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Interview • Chronic inflammations

GATA-3: 'Switching off' allergies and asthma

Chronic inflammatory diseases, such as allergies and asthma, are not only an acute problem but also a major research and prevention challenge. We spoke with Professor Harald Renz, Director of the Institute for Laboratory Medicine at the University Hospital Gießen/Marburg, Germany, and discussed the major reason for increases in the number of these widespread diseases.

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News • Interactive CVD risk calculator

KardioKompassi: Individualised cardiac disease prevention with genomic data

With KardioKompassi, researchers from the University of Helsinki have developed an interactive web tool that aims to predict and prevent cardiovascular disease. The application for patients and doctors uses traditional health information combined with genome information, including 49,000 DNA variations associated with the disease. Using this data, the risk calculator evaluates the risk of cardiac…

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News • CYLD cutaneous syndrome

Breakthrough in understanding CCS skin disease

For the first time, scientists at Newcastle University have identified changes in the DNA of the tumour cells in those with CYLD cutaneous syndrome (CCS) that may help them grow. A study published in Nature Communications suggest that the tumour cells gain a ‘survival advantage’ when the changes occur – an important step in understanding ways to develop treatments. CCS is a hereditary…

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News • CRISPR 2.0

Is 'prime editing' the next step in gene editing?

A team from the Broad Institute of MIT and Harvard has developed a new CRISPR genome-editing approach by combining two of the most important proteins in molecular biology – CRISPR-Cas9 and a reverse transcriptase – into a single machine. The system, called “prime editing,” is capable of directly editing human cells in a precise, efficient, and highly versatile fashion. The approach…

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News • Inherited neuromuscular disease HSP

Genetic cause for hereditary spastic paraplegia identified

Scientists at St George’s, University of London, in collaboration with researchers from Germany, the USA, Tunisia and Iran have identified a new gene associated with the neuromuscular disorder, hereditary spastic paraplegia (HSP). The study, published in Nature Communications, also highlights a potential mechanism for the disease, which is already being targeted in drug trials for Alzheimer’s…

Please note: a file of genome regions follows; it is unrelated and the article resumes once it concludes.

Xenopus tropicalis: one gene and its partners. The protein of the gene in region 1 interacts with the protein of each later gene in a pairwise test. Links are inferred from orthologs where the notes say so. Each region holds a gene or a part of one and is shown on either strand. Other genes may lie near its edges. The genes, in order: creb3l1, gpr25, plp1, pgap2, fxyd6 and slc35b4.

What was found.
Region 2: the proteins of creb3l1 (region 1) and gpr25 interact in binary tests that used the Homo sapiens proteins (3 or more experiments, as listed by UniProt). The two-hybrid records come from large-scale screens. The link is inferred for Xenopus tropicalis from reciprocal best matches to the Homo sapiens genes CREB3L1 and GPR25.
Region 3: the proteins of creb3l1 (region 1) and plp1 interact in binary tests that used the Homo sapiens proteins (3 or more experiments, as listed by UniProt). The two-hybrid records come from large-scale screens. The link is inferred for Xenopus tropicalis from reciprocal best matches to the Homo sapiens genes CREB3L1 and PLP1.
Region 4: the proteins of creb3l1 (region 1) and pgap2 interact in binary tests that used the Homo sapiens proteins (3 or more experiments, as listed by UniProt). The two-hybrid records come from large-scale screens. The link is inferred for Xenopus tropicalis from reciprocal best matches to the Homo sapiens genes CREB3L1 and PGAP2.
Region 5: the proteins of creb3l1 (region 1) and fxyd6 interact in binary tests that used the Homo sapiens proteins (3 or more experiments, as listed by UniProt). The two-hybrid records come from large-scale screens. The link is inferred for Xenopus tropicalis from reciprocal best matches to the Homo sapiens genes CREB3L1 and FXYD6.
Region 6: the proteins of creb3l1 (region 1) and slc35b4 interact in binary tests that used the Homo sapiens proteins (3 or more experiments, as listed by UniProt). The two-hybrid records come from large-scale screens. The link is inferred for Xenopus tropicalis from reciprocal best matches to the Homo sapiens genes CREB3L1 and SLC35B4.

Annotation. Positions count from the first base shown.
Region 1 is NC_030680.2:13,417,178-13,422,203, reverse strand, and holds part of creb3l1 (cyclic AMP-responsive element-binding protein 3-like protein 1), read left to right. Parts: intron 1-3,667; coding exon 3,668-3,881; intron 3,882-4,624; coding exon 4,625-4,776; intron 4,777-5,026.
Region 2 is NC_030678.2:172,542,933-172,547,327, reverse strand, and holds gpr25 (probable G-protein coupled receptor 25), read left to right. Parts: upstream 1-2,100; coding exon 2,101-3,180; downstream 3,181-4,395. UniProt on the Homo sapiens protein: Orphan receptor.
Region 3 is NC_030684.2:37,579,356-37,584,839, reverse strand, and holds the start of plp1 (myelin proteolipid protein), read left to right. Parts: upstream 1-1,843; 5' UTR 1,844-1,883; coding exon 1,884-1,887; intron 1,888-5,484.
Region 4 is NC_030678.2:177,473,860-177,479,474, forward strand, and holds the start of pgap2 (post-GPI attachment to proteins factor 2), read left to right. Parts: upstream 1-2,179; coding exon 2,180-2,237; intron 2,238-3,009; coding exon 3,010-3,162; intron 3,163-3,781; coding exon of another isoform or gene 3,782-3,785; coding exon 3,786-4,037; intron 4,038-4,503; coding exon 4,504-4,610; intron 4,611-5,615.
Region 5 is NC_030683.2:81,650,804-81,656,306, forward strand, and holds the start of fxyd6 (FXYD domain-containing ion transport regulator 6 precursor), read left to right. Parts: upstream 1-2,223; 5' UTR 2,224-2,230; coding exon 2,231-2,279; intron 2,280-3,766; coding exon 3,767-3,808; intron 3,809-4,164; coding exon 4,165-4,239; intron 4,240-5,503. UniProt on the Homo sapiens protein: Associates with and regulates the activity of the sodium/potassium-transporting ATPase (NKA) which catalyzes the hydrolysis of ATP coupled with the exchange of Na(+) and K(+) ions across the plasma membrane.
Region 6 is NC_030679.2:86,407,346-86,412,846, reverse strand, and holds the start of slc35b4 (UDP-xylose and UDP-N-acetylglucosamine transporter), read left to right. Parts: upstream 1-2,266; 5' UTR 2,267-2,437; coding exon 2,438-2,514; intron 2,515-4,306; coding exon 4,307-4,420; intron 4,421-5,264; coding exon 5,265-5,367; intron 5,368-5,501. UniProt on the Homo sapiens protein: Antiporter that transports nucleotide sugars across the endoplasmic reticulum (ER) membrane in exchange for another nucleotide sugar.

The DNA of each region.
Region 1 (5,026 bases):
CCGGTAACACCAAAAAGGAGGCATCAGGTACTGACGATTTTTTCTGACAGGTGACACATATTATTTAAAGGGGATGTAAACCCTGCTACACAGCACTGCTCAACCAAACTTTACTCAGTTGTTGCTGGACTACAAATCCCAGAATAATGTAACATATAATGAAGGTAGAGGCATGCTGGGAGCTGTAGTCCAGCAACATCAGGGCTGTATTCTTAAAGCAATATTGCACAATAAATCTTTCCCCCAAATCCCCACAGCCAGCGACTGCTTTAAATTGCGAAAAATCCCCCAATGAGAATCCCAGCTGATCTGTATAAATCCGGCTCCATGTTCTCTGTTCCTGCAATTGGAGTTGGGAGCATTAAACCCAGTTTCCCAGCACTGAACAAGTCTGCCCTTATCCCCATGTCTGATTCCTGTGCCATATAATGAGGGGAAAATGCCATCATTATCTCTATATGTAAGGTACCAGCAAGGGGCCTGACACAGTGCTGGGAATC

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News • EMA recommandation for Ervebo

Ebola: first vaccine to protect against deadly virus

It is an important step towards fighting one of the deadliest viruses known to man: The human medicines committee (CHMP) of the European Medicines Agency (EMA) has recommended granting a conditional marketing authorisation in the European Union for Ervebo (rVSVΔG-ZEBOV-GP), the first vaccine for active immunisation of individuals aged 18 years and older at risk of infection with the Ebola virus.…

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News • Dangerous fever

Febrile convulsions: an early indicator for epilepsy in children?

Children who suffer repeated febrile convulsions have an increased risk of developing epilepsy and psychiatric disorders such as schizophrenia and depression later in life. This is shown by a comprehensive register-based study from Aarhus University. The risk of febrile convulsions increases with the child’s fever, and approximately four per cent of Danish children suffer from febrile…

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News • Neurology

Overcoming the blood-brain-barrier: Delivering therapeutics to brain

For the first time, scientists have found a way that can effectively transport medication into the brain - which could lead to improved treatments for neurological and neurodegenerative diseases. In a study, scientists from Newcastle University have led an international team in a major breakthrough in unlocking the secrets of how medications can infiltrate the brain.

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News • Statins study

How effective is cholesterol medication? New study sheds light

A study by a team of Victoria University of Wellington scientists spotlights the role of gene networks in how people respond to one of the world’s most prescribed medications. The research team investigated the genetic network response to cholesterol-lowering drugs called statins, a medication prescribed to about 30 million people worldwide. The researchers say it is a significant step towards…

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News • Respiratory failure and sepsis

Cheap, quick test identifies major risks for pneumonia patients